Don't Let A Salesperson Tell You What The Contract Says: Read It

Joy comes to us with a cautionary tale. Don’t let pushy salespeople talk you into signing a contract that you haven’t read. Rushing you through signing a contract is a sign of possible trouble ahead. She learned this when she had the ADT alarm system already installed in her house switched on. The salesperson rushed her through a lengthy contract, telling her what each part supposedly said and claiming that she could totally cancel within thirty days without having to pay any kind of early termination fee. Spoiler alert: this was not actually true.

She writes:

I am writing to warn your readers about ADT home security systems as well as seek advice about how to handle my own situation. I signed up with ADT a while back. A representative came to my house to set up the system and have me sign a contract. The monitoring equipment was in place from the previous home owner. We needed to sign the service contract and were somewhat apprehensive because it was long and detailed and the representative did not give us a chance to read it, instead pointing to the various sections of text saying things like, “this says that if there’s a false alarm, you’re subject to a fee …”

As he was explaining the agreement to us, I asked if this was a long term contract. My husband and I were both in transitional times with work and knew moving wasn’t out of the question. The representative assured us that we were under no obligation and that we could cancel at any time without penalty. He said it takes about 30 days for the service to be discontinued and we’d probably end up paying for one more month of service than we needed if we didn’t cancel in time.

Turns out, we did need to move last month. Late last week, I called ADT to cancel. To my astonishment, the ADT operator told me I would be billed for almost $1,000–75 percent of my remaining multi-year contract. I couldn’t believe it. I told her I did not sign a multiyear contact and she assured me that I did. I googled this issue and saw that this seems to a common practice with ADT representatives. They come to your home and flat-out lie about the contents on the contract. Googling “ADT lied” turns up this story over and over again.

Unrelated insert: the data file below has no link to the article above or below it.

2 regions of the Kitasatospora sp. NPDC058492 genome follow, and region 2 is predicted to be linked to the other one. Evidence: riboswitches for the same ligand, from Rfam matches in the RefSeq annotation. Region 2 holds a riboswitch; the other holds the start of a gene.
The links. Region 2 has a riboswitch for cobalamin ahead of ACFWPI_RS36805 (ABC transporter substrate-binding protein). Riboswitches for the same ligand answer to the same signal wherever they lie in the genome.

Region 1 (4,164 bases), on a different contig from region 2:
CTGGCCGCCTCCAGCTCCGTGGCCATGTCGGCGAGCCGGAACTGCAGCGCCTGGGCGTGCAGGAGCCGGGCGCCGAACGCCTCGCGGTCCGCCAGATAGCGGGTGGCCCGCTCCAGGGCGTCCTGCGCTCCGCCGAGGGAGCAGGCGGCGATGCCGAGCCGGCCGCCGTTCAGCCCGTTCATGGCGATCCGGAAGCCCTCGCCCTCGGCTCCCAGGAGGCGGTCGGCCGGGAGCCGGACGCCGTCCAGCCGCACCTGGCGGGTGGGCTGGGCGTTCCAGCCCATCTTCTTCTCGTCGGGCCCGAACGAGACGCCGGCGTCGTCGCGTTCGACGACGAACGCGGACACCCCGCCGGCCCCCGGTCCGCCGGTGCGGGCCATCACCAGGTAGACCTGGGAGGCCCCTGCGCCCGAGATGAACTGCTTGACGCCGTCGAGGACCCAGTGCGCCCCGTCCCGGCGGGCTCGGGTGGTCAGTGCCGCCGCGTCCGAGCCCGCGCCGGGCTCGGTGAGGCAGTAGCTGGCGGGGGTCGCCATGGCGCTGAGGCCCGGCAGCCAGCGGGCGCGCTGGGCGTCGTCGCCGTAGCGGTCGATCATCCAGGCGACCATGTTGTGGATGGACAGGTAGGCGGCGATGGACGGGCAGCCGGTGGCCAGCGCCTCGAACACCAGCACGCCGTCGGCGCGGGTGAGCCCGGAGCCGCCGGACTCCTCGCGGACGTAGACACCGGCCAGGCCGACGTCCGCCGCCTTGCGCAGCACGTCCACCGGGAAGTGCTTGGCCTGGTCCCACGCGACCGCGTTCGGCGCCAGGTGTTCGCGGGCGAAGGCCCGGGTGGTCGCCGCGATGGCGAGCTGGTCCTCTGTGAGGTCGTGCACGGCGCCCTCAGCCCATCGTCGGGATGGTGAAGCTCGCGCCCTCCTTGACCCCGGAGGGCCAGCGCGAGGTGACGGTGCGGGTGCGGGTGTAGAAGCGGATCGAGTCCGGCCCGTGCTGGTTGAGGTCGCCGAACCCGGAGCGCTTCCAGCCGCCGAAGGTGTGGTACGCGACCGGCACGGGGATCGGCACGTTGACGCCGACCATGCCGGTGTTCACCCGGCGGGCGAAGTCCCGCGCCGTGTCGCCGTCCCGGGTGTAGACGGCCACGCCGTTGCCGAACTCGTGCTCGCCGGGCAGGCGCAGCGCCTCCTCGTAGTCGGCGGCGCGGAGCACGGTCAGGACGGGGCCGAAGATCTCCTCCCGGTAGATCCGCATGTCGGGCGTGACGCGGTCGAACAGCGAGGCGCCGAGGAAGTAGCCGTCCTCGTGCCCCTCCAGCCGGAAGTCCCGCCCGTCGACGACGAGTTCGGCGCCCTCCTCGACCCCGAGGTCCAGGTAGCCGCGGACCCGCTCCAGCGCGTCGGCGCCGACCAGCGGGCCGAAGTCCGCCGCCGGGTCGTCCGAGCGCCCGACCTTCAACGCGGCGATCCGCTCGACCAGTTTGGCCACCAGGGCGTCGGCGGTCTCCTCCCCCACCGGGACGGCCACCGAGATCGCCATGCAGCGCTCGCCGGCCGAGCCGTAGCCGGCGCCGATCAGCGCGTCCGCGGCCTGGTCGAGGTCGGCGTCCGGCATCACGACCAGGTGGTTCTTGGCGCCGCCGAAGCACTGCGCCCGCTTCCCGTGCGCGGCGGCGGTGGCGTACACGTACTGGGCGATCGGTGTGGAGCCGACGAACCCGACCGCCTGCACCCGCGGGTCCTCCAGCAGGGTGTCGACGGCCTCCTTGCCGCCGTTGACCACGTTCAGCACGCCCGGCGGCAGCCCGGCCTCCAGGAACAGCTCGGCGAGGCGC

I found contact information for various people in ADT and sent them a letter describing what had happened and asked them to resolve it by honoring what their employ told us. I was contacted by [redacted] who said he’s look into the matter over the weekend. Today he calls me back and said he’s reviewed our case and ADT is not willing to honor the word of their representative. In fact, he pointed out that the contract itself states that the contract overrides anything that might have been said before the contract was signed. It’s almost as if the contract was written knowing that the content of representatives’ sales pitch was going to conflict with what is actually in the agreement.

I realize I should have gotten out the magnifying glass, made the ADT representative a sandwhich, and asked him to hold on and be quite for an hour while I read the agreement line by line. Not doing that was not a good idea. But we were under not-so-subtle pressure to just sign the thing and trust that we were being told the truth about what we were signing. What I did was not circumspect, but what ADT has done was calculated, willfully deceptive and grossly unethical.

If you or your readers have any advice for me in this matter, I would really appreciate it. If not I just want to urge everyone to read everything they sign in detail and never trust anyone when they seem to be explaining what you are signing. We are asked to read and sign so much, from web site terms of service to facebook privacy settings to cell phone agreements it’s too easy to let your guard down just long enough for a corporation to take advantage of you. And finally, I’d like to urge anyone who needs a security system to go with a company other than ADT because their business practices are extremely shady.

Check with your state’s attorney general just to be sure, but it sounds like the contract is specifically designed to prevent refunds under these circumstances. Just because something is legal, that doesn’t mean it isn’t obnoxious.

It’s not unheard of for ADT reps to flat-out lie in order to get you to sign up. See these vintage Consumerist posts:

ADT: Sign Up Or Thieves Will Kill Your Dogs With Oven Cleaner
Police Reports Contradict ADT Rep’s Warnings Of Local Break-Ins